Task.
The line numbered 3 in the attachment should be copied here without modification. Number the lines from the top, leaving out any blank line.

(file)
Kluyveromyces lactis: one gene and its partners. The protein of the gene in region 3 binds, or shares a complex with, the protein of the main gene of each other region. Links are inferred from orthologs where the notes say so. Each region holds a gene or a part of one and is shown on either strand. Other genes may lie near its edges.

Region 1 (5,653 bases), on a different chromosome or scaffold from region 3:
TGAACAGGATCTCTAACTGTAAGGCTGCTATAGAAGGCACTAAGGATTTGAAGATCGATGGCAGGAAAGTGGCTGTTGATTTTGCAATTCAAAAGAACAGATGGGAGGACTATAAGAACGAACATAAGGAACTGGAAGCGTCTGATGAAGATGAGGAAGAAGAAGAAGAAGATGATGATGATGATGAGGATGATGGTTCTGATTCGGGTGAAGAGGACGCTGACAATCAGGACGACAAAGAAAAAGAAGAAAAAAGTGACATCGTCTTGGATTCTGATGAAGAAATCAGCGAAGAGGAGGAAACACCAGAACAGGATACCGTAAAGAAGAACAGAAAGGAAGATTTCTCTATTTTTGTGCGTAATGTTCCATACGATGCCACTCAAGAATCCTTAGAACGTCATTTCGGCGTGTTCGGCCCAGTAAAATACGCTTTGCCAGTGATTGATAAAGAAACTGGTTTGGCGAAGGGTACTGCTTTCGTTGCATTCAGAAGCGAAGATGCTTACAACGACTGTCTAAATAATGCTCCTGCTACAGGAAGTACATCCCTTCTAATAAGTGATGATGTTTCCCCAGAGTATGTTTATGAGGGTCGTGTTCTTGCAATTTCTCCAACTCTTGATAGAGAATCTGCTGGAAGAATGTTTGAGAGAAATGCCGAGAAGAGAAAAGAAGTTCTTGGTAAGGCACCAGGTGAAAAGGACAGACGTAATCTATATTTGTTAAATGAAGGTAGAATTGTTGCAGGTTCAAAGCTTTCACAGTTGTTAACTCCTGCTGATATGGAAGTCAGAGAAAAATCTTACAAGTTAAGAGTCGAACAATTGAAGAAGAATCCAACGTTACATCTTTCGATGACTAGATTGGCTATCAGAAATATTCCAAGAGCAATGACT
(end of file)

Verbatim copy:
TGAACAGGATCTCTAACTGTAAGGCTGCTATAGAAGGCACTAAGGATTTGAAGATCGATGGCAGGAAAGTGGCTGTTGATTTTGCAATTCAAAAGAACAGATGGGAGGACTATAAGAACGAACATAAGGAACTGGAAGCGTCTGATGAAGATGAGGAAGAAGAAGAAGAAGATGATGATGATGATGAGGATGATGGTTCTGATTCGGGTGAAGAGGACGCTGACAATCAGGACGACAAAGAAAAAGAAGAAAAAAGTGACATCGTCTTGGATTCTGATGAAGAAATCAGCGAAGAGGAGGAAACACCAGAACAGGATACCGTAAAGAAGAACAGAAAGGAAGATTTCTCTATTTTTGTGCGTAATGTTCCATACGATGCCACTCAAGAATCCTTAGAACGTCATTTCGGCGTGTTCGGCCCAGTAAAATACGCTTTGCCAGTGATTGATAAAGAAACTGGTTTGGCGAAGGGTACTGCTTTCGTTGCATTCAGAAGCGAAGATGCTTACAACGACTGTCTAAATAATGCTCCTGCTACAGGAAGTACATCCCTTCTAATAAGTGATGATGTTTCCCCAGAGTATGTTTATGAGGGTCGTGTTCTTGCAATTTCTCCAACTCTTGATAGAGAATCTGCTGGAAGAATGTTTGAGAGAAATGCCGAGAAGAGAAAAGAAGTTCTTGGTAAGGCACCAGGTGAAAAGGACAGACGTAATCTATATTTGTTAAATGAAGGTAGAATTGTTGCAGGTTCAAAGCTTTCACAGTTGTTAACTCCTGCTGATATGGAAGTCAGAGAAAAATCTTACAAGTTAAGAGTCGAACAATTGAAGAAGAATCCAACGTTACATCTTTCGATGACTAGATTGGCTATCAGAAATATTCCAAGAGCAATGACT